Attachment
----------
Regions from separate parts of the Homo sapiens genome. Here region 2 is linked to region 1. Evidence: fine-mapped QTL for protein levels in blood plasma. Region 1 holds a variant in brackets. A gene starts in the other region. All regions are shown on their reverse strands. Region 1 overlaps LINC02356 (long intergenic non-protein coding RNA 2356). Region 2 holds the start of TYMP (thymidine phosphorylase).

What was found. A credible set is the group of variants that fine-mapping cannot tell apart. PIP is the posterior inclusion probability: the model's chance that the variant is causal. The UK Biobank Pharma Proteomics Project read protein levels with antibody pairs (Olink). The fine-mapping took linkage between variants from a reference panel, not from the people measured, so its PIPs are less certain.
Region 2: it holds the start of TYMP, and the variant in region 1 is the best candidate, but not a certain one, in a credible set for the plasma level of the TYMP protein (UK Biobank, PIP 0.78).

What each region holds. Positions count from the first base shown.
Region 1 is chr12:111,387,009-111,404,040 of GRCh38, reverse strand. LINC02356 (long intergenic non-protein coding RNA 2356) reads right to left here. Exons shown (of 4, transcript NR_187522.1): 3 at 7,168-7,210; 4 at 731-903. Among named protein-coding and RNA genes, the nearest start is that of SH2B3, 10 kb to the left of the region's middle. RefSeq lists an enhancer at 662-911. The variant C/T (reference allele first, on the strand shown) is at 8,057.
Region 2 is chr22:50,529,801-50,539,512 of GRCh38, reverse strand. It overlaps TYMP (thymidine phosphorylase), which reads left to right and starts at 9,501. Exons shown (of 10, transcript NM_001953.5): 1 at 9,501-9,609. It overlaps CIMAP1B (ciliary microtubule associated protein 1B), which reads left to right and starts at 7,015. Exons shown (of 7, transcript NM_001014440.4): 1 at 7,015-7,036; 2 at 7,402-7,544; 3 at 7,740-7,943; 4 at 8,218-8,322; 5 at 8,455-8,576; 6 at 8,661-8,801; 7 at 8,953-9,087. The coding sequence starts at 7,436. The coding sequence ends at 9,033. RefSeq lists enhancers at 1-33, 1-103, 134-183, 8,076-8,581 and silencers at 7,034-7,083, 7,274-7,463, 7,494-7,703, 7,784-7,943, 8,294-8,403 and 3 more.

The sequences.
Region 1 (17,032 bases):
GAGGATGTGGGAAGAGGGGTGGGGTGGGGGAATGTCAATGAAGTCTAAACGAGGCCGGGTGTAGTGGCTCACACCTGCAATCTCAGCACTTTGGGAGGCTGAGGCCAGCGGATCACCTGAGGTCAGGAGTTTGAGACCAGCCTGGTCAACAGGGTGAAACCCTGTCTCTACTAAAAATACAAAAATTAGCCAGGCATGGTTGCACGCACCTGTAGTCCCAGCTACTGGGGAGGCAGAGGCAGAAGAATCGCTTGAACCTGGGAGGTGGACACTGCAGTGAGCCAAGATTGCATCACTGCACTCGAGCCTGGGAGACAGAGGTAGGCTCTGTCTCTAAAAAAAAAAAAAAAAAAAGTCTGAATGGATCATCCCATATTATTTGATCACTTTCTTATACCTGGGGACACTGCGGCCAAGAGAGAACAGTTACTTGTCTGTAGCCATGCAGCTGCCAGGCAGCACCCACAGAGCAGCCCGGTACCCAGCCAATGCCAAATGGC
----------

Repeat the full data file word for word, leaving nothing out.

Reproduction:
Regions from separate parts of the Homo sapiens genome. Here region 2 is linked to region 1. Evidence: fine-mapped QTL for protein levels in blood plasma. Region 1 holds a variant in brackets. A gene starts in the other region. All regions are shown on their reverse strands. Region 1 overlaps LINC02356 (long intergenic non-protein coding RNA 2356). Region 2 holds the start of TYMP (thymidine phosphorylase).

What was found. A credible set is the group of variants that fine-mapping cannot tell apart. PIP is the posterior inclusion probability: the model's chance that the variant is causal. The UK Biobank Pharma Proteomics Project read protein levels with antibody pairs (Olink). The fine-mapping took linkage between variants from a reference panel, not from the people measured, so its PIPs are less certain.
Region 2: it holds the start of TYMP, and the variant in region 1 is the best candidate, but not a certain one, in a credible set for the plasma level of the TYMP protein (UK Biobank, PIP 0.78).

What each region holds. Positions count from the first base shown.
Region 1 is chr12:111,387,009-111,404,040 of GRCh38, reverse strand. LINC02356 (long intergenic non-protein coding RNA 2356) reads right to left here. Exons shown (of 4, transcript NR_187522.1): 3 at 7,168-7,210; 4 at 731-903. Among named protein-coding and RNA genes, the nearest start is that of SH2B3, 10 kb to the left of the region's middle. RefSeq lists an enhancer at 662-911. The variant C/T (reference allele first, on the strand shown) is at 8,057.
Region 2 is chr22:50,529,801-50,539,512 of GRCh38, reverse strand. It overlaps TYMP (thymidine phosphorylase), which reads left to right and starts at 9,501. Exons shown (of 10, transcript NM_001953.5): 1 at 9,501-9,609. It overlaps CIMAP1B (ciliary microtubule associated protein 1B), which reads left to right and starts at 7,015. Exons shown (of 7, transcript NM_001014440.4): 1 at 7,015-7,036; 2 at 7,402-7,544; 3 at 7,740-7,943; 4 at 8,218-8,322; 5 at 8,455-8,576; 6 at 8,661-8,801; 7 at 8,953-9,087. The coding sequence starts at 7,436. The coding sequence ends at 9,033. RefSeq lists enhancers at 1-33, 1-103, 134-183, 8,076-8,581 and silencers at 7,034-7,083, 7,274-7,463, 7,494-7,703, 7,784-7,943, 8,294-8,403 and 3 more.

The sequences.
Region 1 (17,032 bases):
GAGGATGTGGGAAGAGGGGTGGGGTGGGGGAATGTCAATGAAGTCTAAACGAGGCCGGGTGTAGTGGCTCACACCTGCAATCTCAGCACTTTGGGAGGCTGAGGCCAGCGGATCACCTGAGGTCAGGAGTTTGAGACCAGCCTGGTCAACAGGGTGAAACCCTGTCTCTACTAAAAATACAAAAATTAGCCAGGCATGGTTGCACGCACCTGTAGTCCCAGCTACTGGGGAGGCAGAGGCAGAAGAATCGCTTGAACCTGGGAGGTGGACACTGCAGTGAGCCAAGATTGCATCACTGCACTCGAGCCTGGGAGACAGAGGTAGGCTCTGTCTCTAAAAAAAAAAAAAAAAAAAGTCTGAATGGATCATCCCATATTATTTGATCACTTTCTTATACCTGGGGACACTGCGGCCAAGAGAGAACAGTTACTTGTCTGTAGCCATGCAGCTGCCAGGCAGCACCCACAGAGCAGCCCGGTACCCAGCCAATGCCAAATGGC